Yeah, I wanted it to be preposterous. How the hell can they afford that mansion? They don’t even work; they just lounge around all day, indulging in their hobbies. If only all of us could do that! The first draft, they had jobs—Cynthia was a hairdresser—there were men involved. It just didn’t work. By eliminating all these things you just focus on the relationship. The characters tend to write themselves once you get going. So much of writing for me is just finding that tone, getting that atmosphere, and most importantly getting the level of seriousness and humor. How far do I push it? What’s that film? Body of Evidence? With Madonna and Willem Dafoe?
Where she pours hot wax on him?
That’s right. I never saw that but I remember that got ridiculed. That was my fear. I should see it before talking about it, but I gather it just took itself too seriously, it became a victim to that. But I I didn’t want to use irony. For me, irony is a kind of cowardice: “I’m afraid someone’s going to laugh at me, so I’m going to put it in quotation marks.” The humor I tried to find was not in laughing at these characters but the humor in enacting these scenarios. So it’s a clearly an unrealistic film but I’m hoping the pragmatics caused the humor to come organically. What if there’s a mosquito in the room if you’re tied up all night? What if the character misses their cue? I just wanted to see these genre characters snap out of the ice queen ideal.
It reminded me of Ben Wheatley’s A Field in England, in as much as I don’t think that everyone who is interested in film will necessarily like it, but I think everyone who is interested in film should definitely see it.
I love A Field in England.
I know Ben was one of the executive producers. How involved was he?
What’s good about Ben is he’s a filmmaker. So he understands that filmmakers don’t like being told what to do. I think for him it was more, This is something I want to get involved with. Once he read the script, there was a trust there, and he just left me to it. I had a lot of freedom on this one, which was good. We kept the budget low. Obviously the higher the budget goes, your freedom diminishes somewhat.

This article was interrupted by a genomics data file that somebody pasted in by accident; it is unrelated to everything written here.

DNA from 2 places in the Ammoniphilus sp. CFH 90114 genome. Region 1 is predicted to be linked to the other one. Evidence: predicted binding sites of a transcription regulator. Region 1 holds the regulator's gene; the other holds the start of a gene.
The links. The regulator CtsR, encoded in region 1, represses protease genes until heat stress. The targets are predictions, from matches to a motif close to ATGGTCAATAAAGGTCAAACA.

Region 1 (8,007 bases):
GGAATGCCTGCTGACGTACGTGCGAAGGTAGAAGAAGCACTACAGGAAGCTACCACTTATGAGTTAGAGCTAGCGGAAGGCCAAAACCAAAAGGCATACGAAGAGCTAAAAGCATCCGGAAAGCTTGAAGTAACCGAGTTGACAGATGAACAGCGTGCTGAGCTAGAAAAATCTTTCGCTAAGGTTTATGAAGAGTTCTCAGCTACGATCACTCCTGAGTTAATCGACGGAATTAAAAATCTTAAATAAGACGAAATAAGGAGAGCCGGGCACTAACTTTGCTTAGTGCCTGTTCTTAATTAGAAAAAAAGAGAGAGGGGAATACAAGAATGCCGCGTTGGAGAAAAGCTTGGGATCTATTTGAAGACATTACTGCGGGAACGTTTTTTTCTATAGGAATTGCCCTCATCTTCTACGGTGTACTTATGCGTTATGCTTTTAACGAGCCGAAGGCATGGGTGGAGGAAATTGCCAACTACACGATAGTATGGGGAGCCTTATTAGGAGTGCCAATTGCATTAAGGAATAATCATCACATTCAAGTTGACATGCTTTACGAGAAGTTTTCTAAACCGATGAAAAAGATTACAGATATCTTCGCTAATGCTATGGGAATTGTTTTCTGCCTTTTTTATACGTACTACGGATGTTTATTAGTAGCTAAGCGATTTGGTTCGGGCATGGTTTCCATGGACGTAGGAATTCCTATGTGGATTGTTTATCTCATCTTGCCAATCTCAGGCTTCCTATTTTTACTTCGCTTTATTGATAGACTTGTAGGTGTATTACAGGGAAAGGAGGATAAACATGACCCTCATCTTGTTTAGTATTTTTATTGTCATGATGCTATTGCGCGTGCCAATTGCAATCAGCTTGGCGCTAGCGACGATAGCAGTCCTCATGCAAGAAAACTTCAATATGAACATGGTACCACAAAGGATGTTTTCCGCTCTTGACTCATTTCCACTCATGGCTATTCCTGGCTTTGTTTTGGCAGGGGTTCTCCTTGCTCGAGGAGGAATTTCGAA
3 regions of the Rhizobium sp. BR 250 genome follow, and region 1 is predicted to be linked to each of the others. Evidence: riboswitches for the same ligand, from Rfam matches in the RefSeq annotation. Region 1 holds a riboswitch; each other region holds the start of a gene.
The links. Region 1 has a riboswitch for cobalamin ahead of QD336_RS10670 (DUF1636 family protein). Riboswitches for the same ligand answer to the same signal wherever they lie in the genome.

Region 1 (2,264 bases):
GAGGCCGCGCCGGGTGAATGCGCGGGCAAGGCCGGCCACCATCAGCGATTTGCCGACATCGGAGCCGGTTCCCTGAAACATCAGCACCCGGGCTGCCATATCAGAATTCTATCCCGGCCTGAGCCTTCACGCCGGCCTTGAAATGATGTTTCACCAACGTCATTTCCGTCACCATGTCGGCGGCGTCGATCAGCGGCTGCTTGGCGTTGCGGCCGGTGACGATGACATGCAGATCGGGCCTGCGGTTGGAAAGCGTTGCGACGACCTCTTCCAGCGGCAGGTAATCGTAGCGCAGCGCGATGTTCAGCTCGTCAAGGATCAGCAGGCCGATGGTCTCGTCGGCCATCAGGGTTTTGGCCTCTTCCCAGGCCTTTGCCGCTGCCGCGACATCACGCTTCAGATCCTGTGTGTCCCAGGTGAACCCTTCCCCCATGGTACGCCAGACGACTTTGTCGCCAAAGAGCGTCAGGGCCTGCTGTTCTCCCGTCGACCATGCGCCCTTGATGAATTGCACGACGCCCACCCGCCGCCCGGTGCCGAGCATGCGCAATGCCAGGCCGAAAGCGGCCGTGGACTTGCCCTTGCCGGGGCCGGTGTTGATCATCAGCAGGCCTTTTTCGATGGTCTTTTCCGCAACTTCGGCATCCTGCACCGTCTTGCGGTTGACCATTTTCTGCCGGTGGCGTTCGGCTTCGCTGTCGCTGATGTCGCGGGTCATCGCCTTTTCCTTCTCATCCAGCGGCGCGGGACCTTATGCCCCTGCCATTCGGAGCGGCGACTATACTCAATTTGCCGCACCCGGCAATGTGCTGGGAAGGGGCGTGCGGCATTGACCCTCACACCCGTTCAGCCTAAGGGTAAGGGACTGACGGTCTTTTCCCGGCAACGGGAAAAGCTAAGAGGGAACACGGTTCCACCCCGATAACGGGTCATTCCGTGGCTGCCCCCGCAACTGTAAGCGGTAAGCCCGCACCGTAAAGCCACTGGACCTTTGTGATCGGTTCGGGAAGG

What’s next for you?
The most immediate thing is a radio play with Toby Jones. We’re going to record it next month. I just wanted to take a step back. No offense, but promotion is exhausting. Film-wise, I’ve written a script about the period just before AIDS, that very fascinating period between Stonewall and AIDS, when there were no social consequences and no medical consequences for having these desires and being very active. I wanted to explore that burst of hedonism. I’ve got a feeling it’s going to be very hard to finance. Because it’s period, it’s going to be very expensive to do. Plus it’s niche subject, sadly.
According to IMDb, you are thanked on a TV movie called Larry the Cable Guy: Tailgate Party. Is that correct?
I’m not aware of that. It must be another Peter Strickland. I’ve never even heard of that film.
You’re not familiar with Larry the Cable Guy?
No. Is it good? Is it like Dodgeball? Because I loved Dodgeball.
You can see the trailer for The Duke of Burgundy, below.